SingleStoreDB and Spark
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How are SingleStoreDB and Apache Spark related?
SingleStoreDB and Apache Spark are both distributed, in-memory technologies. SingleStoreDB is a SQL database, while Spark is a general computation framework. SingleStoreDB has tight integration with Apache Spark through its SingleStore Spark Connector offering. For instance, with SingleStoreDB and Spark clusters deployed, users can extract data from real-time sources such as Kafka, run the data through a Spark machine learning library model, and store the model result into SingleStoreDB to be persisted and queryable.
What are the differences between SingleStoreDB and Spark SQL?
Spark SQL treats datasets (RDDs) as immutable - there is currently no concept of an INSERT, UPDATE, or DELETE. You could express these concepts as a transformation, but this operation returns a new RDD rather than updating the dataset in place. In contrast, SingleStoreDB is an operational database with full transactional semantics.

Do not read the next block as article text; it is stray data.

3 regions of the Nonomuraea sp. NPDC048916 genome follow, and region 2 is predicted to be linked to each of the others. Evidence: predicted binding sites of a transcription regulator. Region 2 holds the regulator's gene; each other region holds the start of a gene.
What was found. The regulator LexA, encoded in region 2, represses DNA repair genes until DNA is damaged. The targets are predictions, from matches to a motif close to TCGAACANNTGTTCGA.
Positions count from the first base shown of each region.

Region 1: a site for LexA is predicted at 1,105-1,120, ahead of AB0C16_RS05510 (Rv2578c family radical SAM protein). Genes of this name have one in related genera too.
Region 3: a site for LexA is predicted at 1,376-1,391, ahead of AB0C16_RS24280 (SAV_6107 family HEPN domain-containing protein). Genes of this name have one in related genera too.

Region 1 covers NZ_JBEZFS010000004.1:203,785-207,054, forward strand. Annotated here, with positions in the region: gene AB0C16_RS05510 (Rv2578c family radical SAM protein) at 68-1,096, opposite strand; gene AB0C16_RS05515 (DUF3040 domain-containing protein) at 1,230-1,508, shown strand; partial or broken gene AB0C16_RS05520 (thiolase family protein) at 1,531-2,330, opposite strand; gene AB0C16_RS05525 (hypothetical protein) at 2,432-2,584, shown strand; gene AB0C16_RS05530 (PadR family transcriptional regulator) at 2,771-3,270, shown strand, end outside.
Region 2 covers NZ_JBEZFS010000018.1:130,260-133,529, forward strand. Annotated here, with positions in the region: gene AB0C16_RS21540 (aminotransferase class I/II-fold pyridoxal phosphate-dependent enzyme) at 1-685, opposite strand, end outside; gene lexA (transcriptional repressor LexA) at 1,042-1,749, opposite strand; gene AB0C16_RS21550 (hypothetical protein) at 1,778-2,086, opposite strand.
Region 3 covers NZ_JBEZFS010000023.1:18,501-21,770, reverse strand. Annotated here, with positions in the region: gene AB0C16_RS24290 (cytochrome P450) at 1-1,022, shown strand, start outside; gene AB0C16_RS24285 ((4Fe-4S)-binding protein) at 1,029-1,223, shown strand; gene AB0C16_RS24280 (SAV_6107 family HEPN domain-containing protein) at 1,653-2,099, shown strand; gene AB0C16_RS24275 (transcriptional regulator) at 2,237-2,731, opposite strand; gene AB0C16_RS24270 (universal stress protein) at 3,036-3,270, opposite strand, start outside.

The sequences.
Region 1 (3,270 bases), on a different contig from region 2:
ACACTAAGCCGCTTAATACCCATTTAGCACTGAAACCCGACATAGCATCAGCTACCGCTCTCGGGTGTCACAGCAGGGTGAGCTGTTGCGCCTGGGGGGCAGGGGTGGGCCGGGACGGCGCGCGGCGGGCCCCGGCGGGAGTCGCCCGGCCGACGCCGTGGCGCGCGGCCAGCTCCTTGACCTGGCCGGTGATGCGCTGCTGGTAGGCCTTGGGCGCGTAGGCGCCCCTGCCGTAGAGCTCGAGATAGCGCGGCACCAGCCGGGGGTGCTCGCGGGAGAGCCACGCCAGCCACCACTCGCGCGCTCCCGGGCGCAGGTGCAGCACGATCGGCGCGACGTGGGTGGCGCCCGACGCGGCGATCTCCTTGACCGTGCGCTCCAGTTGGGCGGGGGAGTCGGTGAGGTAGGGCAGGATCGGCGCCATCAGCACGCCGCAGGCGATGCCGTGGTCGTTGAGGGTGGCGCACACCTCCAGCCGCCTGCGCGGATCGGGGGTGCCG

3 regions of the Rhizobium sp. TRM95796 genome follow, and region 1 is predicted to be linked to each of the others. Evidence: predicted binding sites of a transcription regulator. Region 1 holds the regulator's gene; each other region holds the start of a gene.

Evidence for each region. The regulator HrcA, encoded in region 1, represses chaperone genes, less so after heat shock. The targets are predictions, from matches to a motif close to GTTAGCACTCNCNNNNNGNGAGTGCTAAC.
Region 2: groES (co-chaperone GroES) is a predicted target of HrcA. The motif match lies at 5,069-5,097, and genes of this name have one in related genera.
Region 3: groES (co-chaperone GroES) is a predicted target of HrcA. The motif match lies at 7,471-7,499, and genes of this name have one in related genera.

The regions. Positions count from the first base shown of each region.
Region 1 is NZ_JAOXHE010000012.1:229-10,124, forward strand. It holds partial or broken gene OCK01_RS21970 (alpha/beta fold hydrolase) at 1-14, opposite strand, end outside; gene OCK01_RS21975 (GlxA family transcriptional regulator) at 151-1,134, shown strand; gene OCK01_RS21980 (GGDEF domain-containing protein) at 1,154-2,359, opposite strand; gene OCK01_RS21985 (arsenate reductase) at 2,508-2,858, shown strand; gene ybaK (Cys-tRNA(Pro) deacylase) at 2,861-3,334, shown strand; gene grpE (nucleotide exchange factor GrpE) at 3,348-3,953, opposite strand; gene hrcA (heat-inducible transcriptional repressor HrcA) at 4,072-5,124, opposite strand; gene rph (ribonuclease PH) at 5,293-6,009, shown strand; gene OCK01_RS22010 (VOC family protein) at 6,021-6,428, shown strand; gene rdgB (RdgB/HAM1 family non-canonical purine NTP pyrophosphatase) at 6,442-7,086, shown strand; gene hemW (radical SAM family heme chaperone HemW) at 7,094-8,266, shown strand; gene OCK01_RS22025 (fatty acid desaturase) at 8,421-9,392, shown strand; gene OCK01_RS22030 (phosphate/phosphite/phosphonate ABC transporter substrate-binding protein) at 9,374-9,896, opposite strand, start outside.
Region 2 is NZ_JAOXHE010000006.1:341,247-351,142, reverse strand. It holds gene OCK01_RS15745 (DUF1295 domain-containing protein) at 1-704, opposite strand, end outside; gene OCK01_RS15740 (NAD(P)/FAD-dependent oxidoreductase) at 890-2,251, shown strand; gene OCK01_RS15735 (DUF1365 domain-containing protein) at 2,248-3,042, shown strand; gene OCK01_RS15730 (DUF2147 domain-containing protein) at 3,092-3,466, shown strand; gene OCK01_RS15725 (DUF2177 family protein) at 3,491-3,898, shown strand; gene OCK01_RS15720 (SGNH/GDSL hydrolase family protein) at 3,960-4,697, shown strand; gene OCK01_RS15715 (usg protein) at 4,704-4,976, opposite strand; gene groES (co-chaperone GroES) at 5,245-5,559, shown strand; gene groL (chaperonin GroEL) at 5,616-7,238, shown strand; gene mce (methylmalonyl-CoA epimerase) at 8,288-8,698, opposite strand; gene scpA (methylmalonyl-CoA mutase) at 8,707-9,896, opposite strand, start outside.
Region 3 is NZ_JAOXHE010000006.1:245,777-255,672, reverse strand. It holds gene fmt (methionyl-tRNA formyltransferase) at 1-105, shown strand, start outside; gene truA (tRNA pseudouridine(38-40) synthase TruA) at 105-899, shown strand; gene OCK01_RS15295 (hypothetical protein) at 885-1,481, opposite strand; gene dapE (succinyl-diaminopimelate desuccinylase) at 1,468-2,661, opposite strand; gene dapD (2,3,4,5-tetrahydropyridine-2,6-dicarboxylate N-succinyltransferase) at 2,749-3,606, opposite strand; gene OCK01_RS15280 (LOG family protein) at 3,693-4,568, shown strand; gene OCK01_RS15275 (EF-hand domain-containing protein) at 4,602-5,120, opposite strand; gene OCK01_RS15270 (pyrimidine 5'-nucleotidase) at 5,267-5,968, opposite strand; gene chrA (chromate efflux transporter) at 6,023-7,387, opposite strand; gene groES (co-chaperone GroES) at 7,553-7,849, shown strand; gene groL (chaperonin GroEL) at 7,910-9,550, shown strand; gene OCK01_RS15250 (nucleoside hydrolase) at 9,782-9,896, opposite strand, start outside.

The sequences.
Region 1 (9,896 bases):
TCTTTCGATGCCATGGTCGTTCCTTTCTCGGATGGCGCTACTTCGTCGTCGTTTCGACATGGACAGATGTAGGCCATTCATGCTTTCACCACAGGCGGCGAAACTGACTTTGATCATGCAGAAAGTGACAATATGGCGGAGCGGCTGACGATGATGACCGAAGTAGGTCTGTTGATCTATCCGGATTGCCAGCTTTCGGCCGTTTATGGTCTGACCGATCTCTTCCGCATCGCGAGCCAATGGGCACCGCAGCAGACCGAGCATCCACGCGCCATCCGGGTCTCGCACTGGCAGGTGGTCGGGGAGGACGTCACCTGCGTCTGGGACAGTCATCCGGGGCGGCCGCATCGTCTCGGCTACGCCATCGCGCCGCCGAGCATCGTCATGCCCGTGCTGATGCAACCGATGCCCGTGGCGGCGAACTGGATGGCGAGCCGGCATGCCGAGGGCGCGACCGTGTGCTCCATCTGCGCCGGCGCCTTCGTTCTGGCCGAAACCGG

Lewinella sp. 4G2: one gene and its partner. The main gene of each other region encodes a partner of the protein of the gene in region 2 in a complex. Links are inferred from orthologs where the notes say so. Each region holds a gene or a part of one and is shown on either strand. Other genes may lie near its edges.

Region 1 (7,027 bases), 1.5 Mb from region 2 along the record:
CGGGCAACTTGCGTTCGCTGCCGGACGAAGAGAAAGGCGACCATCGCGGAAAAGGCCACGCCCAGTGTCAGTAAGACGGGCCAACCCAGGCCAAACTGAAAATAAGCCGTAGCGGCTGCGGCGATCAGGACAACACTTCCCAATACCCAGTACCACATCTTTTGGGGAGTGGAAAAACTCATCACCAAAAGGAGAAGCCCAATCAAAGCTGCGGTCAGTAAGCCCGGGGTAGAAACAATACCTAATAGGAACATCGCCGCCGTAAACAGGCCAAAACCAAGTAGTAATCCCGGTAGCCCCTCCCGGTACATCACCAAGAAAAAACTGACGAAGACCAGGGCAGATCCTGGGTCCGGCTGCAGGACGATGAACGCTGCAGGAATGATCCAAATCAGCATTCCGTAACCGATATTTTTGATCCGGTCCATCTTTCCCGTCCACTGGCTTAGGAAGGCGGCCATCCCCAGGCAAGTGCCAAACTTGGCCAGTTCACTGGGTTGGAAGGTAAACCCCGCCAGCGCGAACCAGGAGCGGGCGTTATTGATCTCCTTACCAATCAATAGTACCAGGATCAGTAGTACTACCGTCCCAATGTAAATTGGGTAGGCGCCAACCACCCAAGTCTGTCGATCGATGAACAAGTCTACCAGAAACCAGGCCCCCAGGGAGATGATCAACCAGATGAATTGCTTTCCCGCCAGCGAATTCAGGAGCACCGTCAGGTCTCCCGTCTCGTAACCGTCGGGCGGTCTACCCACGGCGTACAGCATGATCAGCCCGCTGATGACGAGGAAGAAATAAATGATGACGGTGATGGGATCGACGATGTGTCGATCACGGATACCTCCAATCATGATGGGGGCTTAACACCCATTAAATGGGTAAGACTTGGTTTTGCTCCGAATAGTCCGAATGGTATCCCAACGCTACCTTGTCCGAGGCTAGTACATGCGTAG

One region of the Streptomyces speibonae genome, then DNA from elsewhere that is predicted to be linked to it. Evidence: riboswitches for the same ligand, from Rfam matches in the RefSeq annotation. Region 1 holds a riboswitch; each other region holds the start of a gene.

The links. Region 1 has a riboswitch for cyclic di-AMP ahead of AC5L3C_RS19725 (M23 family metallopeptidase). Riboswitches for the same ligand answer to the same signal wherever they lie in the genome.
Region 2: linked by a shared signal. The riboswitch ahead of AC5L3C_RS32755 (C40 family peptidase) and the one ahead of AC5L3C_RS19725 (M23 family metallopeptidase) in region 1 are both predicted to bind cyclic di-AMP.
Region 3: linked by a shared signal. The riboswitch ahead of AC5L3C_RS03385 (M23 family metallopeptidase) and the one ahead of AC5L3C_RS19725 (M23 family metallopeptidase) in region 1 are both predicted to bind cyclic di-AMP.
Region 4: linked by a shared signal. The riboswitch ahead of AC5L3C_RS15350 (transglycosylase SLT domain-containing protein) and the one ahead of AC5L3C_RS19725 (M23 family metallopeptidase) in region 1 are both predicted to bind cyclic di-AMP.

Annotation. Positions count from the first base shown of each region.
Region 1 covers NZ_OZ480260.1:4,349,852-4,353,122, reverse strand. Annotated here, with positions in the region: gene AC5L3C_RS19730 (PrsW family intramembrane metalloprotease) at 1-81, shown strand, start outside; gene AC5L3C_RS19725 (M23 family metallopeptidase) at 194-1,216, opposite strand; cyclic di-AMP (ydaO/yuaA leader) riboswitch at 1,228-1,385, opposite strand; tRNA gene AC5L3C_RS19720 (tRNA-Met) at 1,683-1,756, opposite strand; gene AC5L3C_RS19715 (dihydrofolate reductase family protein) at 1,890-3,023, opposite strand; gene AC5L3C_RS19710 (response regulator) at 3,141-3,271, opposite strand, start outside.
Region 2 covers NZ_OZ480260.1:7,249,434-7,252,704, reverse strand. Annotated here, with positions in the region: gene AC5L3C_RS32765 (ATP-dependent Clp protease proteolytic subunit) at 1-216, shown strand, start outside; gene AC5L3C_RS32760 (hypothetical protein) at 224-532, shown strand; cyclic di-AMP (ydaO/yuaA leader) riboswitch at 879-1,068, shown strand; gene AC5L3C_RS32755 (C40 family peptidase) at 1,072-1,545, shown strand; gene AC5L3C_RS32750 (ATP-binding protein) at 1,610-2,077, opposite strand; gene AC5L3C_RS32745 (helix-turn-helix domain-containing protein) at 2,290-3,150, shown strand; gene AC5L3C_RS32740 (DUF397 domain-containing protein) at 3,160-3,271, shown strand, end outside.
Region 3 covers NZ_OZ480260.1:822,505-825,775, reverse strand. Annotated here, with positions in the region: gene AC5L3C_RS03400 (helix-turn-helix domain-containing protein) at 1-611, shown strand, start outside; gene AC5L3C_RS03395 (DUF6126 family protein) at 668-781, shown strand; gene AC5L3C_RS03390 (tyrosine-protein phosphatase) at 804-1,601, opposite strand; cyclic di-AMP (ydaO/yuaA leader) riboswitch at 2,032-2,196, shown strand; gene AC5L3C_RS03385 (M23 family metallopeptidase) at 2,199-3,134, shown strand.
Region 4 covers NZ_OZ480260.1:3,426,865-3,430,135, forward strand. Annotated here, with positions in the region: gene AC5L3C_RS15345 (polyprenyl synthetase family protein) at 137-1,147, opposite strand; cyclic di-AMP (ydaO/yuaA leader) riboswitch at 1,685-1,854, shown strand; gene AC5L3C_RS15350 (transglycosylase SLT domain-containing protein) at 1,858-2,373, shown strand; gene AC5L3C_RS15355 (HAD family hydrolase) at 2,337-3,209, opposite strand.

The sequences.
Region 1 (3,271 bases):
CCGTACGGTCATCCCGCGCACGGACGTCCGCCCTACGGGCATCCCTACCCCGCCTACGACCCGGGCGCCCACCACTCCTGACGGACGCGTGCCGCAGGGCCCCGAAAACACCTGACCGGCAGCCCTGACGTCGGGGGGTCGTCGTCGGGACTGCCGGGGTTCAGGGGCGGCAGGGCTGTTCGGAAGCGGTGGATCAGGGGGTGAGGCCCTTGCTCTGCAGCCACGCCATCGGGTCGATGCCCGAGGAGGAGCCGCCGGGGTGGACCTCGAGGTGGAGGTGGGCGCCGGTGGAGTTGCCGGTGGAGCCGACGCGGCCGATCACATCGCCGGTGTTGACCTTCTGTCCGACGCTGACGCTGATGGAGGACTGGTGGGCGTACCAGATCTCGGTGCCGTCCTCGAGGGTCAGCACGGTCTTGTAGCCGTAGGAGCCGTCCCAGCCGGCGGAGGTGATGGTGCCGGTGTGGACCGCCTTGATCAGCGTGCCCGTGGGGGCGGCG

SingleStoreDB supports updatable relational database indexes. The closest analogue in Spark is IndexRDD, which is currently under development, and provides updatable key/value indexes.
You can connect SingleStoreDB to Spark with the SingleStore Spark Connector. The SingleStore Spark Connector 3.0 is the latest GA version.
SQL Push Down
What happens if SQL push down fails?
The SingleStoreDB Connector takes a best effort approach towards query push down. While Spark is preparing the query for execution, the SingleStoreDB push down strategy attempts to push down every subtree starting with the entire query. If anything fails, we simply leave the tree as is and Spark handles executing the unsupported section of the tree.
How can I check to see if a query is pushed down?
Every DataFrame has a method called
.explain which will print the final plan before execution. If the first element in that plan is a
MemSQLPhysicalRDD then the DataFrame has been fully pushed down.
What SQL push downs are not supported?
We are constantly improving push down, so the best thing to do is just try your query and then use
.explain to check to see if it got pushed down. If you find a query which is not pushed down, please raise an Github issue on the Connector repo.
Last modified: January 10, 2023
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